Page 1005 - Week 04 - Tuesday, 19 March 2013

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MADAM ACTING SPEAKER: Before I call the leader of the Greens, Mr Rattenbury, I acknowledge the presence in the gallery of a number of distinguished guests, including Mayor Rowena Abbey from the Yass Valley Council and Mayor Tim Overall from the Queanbeyan City Council. I also acknowledge a former member of the House of Assembly, Ken Doyle. On behalf of all members I welcome you here today.

Lastly, I pass on an apology from the patron of the 2013 centenary celebrations, Sir William Deane. He obviously wishes he could be with us today as well.


Debate resumed.

MR RATTENBURY (Molonglo) (10.26): It is with great pleasure that I rise today to support this motion and to wish Canberra, and the people of Canberra, a happy 100th birthday. We have all enjoyed and been buoyed by the celebrations and special events to mark the centenary. I offer my congratulations to the organisers right across the government and the community who I know have worked very hard to deliver successful events and who I know will continue to work hard during the rest of this centenary year 2013.

In celebrating Canberra’s 100th birthday, I want to first pause and reflect on the people who lived here before us—the Indigenous communities that lived on and from this land for thousands of years before white man stepped foot on this continent, let alone this region. In the past 100 years, we have built much and come far. But in the thousands of years before us, Indigenous peoples nurtured and protected this land, impacted lightly on its waterways and grasslands, took gently what they needed from its landscapes, and left native flora and fauna intact. I would like to thank them for the contribution they make to the history of this place, a history that goes back much further than our relatively short history of 100 years.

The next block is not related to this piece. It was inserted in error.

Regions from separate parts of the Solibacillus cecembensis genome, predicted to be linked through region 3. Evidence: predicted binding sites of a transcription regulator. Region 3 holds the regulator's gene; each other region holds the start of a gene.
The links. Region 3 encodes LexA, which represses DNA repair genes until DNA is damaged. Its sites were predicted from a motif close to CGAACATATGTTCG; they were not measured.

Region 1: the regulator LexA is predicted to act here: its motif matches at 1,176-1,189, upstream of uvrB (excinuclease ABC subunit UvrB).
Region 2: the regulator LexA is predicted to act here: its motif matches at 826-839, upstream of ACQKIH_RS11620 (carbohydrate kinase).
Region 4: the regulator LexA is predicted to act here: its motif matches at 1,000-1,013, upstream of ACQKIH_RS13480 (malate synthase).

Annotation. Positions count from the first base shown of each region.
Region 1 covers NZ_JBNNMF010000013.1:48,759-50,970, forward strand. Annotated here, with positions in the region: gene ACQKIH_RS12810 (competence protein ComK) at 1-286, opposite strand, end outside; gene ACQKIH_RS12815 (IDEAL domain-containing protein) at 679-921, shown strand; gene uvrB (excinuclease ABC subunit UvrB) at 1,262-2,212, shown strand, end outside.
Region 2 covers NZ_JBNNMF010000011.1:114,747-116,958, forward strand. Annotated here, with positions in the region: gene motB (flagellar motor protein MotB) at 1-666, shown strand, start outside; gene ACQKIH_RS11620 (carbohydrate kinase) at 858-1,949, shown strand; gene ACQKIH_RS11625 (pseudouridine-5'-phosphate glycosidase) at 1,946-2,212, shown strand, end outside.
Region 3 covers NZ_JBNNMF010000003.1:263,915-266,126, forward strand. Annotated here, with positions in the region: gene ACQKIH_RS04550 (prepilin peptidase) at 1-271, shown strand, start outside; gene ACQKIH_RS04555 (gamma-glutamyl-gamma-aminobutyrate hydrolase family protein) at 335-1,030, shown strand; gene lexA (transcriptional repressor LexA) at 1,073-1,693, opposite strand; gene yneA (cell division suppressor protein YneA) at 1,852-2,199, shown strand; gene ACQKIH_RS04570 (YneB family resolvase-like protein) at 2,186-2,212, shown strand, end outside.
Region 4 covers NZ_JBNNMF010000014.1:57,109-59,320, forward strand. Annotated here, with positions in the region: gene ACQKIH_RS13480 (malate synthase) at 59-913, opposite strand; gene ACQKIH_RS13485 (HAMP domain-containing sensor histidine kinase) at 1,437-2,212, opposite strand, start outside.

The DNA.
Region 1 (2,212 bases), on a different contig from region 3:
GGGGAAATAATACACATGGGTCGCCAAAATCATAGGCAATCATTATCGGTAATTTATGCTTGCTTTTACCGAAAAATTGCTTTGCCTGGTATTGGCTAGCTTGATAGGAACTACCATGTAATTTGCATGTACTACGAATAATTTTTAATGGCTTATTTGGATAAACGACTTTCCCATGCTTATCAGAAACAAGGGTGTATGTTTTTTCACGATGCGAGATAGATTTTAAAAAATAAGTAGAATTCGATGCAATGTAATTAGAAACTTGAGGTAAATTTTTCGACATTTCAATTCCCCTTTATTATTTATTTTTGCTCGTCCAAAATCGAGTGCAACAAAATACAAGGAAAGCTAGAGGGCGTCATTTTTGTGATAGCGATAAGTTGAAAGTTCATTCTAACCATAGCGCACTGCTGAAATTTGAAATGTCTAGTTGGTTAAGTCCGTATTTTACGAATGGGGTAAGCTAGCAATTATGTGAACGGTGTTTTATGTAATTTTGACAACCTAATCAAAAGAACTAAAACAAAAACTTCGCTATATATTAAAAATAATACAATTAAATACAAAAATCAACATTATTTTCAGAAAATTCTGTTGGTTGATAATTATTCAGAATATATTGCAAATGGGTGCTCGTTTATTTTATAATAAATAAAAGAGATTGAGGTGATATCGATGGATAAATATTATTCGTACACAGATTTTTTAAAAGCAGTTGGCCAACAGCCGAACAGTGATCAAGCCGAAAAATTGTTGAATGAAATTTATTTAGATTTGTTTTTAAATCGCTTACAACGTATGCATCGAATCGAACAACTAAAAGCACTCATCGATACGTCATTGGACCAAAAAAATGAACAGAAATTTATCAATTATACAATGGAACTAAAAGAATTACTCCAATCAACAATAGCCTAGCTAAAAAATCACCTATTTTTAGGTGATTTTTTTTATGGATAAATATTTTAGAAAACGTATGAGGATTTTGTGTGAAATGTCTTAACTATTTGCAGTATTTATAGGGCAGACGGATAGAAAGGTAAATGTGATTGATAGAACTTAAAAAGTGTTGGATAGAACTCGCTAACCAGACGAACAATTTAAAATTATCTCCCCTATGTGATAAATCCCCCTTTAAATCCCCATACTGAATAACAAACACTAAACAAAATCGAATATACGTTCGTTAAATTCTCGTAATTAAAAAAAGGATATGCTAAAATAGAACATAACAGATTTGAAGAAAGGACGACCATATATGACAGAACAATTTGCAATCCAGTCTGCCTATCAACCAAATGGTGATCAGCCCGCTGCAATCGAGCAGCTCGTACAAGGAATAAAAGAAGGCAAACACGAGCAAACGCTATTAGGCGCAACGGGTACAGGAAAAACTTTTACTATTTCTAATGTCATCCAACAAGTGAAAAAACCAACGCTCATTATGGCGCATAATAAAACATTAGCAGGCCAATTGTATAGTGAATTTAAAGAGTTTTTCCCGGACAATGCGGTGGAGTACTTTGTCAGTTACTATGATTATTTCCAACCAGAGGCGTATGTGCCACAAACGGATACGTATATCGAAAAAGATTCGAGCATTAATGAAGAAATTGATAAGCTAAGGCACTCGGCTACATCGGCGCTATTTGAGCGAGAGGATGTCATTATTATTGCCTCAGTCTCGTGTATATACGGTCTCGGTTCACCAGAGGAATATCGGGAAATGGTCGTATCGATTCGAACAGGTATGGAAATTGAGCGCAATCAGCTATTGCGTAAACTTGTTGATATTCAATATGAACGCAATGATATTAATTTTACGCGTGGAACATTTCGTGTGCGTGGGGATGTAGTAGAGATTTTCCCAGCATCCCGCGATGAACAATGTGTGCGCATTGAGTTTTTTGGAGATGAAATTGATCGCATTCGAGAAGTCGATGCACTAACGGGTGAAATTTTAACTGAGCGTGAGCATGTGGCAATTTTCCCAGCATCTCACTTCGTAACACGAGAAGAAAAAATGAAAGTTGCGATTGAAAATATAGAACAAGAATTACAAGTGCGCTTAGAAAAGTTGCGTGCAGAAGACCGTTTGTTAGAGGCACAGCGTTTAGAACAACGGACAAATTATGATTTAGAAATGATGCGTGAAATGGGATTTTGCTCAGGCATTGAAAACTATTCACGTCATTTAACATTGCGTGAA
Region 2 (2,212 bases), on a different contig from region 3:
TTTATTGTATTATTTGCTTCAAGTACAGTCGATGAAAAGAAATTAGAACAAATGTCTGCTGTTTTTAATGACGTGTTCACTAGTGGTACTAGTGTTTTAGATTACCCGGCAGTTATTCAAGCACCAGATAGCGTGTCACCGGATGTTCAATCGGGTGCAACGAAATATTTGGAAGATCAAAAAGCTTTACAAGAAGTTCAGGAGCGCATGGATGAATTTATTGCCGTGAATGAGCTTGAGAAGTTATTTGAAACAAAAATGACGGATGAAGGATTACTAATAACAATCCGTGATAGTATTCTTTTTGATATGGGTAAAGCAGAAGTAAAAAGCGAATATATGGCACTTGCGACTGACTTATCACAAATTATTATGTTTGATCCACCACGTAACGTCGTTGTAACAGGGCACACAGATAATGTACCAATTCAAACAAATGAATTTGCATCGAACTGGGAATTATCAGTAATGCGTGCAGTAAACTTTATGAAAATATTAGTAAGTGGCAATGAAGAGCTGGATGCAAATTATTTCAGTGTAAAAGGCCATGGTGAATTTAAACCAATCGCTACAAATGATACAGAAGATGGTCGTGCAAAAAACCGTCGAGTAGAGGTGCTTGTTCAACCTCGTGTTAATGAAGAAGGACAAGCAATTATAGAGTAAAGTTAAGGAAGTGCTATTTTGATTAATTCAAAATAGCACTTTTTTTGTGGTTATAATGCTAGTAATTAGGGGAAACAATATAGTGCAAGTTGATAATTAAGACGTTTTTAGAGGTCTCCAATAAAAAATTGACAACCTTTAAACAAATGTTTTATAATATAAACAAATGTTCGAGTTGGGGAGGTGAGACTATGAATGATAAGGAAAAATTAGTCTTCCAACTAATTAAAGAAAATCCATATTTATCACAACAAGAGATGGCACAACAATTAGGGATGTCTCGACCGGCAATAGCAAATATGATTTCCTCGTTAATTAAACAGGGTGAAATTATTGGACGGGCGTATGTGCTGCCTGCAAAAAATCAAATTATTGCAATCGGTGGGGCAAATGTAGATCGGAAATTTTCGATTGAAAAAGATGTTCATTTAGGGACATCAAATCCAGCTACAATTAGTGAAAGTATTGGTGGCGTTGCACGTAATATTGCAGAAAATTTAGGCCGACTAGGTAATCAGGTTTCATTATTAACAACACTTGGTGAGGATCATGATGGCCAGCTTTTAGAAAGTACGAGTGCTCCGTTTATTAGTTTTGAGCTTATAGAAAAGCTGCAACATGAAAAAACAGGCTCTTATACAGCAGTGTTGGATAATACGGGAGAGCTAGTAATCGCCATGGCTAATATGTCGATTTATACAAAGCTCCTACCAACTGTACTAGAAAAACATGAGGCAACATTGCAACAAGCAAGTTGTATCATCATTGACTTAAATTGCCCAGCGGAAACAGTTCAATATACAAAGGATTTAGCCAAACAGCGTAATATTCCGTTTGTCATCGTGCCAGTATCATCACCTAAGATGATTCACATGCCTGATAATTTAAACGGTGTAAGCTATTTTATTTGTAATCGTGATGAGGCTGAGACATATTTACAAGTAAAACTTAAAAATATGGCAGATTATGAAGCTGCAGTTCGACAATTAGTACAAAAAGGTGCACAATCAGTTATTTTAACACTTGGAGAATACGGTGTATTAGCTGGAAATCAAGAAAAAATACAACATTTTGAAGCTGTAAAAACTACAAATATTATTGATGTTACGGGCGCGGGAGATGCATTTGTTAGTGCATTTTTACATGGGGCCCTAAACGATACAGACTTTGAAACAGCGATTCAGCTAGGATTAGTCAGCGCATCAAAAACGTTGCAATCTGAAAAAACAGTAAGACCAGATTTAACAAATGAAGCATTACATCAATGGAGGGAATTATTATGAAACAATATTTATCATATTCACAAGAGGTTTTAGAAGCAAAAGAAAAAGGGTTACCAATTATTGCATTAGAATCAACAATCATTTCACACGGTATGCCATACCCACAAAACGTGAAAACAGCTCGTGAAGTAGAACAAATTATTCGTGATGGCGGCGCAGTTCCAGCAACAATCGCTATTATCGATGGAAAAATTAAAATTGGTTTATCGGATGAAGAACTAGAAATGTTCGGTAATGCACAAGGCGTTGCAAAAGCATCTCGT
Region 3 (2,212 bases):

Building a brand new city on the limestone plains has inevitably had a significant impact on the natural environment. As the city has expanded, there is no doubt that getting the balance between development and environment has been challenging. This year we are celebrating 100 years of this city. A hundred years ago, Canberra was named as the place that would house the centre of governance for the new federation. Bound up with our identity is that Canberra was established as the home of the federal parliament, and the home away from home for our country’s politicians.

In an egalitarian culture such as ours, no-one is afraid to take a pot shot at our national and local leaders and politicians. So Canberra, of course, gets its fair share of animosity, mostly directed towards a parliament that represents all of Australia and a group of people who return to the corners of Australia when the parliament is not sitting.

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